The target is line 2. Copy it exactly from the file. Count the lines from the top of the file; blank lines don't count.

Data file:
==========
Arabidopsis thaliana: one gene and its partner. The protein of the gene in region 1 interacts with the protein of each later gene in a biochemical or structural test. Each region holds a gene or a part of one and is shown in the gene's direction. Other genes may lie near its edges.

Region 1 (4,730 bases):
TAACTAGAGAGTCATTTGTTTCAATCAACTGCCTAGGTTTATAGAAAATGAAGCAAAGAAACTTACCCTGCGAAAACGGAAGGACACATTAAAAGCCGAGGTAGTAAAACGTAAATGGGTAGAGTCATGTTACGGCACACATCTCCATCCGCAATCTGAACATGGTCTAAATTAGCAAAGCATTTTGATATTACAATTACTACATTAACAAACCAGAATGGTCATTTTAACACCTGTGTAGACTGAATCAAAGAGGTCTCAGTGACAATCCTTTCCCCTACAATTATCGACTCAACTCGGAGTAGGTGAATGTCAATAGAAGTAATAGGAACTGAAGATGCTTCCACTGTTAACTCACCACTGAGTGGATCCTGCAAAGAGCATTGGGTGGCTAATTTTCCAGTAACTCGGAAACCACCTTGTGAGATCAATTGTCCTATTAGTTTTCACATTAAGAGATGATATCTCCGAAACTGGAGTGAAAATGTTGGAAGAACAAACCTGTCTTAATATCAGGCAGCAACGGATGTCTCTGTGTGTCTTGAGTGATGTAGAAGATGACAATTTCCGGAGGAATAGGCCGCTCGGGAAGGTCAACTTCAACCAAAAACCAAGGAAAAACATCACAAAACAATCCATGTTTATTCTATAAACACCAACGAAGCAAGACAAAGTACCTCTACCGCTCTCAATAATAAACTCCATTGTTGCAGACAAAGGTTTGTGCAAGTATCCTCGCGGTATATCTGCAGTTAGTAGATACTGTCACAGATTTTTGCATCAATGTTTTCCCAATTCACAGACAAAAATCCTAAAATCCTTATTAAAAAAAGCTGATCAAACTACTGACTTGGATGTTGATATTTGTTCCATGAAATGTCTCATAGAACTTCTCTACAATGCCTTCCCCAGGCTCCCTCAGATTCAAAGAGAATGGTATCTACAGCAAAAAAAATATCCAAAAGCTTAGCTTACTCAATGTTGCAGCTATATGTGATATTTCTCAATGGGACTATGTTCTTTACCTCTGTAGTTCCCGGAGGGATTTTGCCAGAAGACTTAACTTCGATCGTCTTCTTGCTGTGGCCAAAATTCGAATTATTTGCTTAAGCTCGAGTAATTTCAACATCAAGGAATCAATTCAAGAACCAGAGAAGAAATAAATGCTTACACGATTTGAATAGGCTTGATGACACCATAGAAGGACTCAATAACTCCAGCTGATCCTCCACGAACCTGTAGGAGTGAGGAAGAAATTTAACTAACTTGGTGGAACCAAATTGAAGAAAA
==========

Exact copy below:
Region 1 (4,730 bases):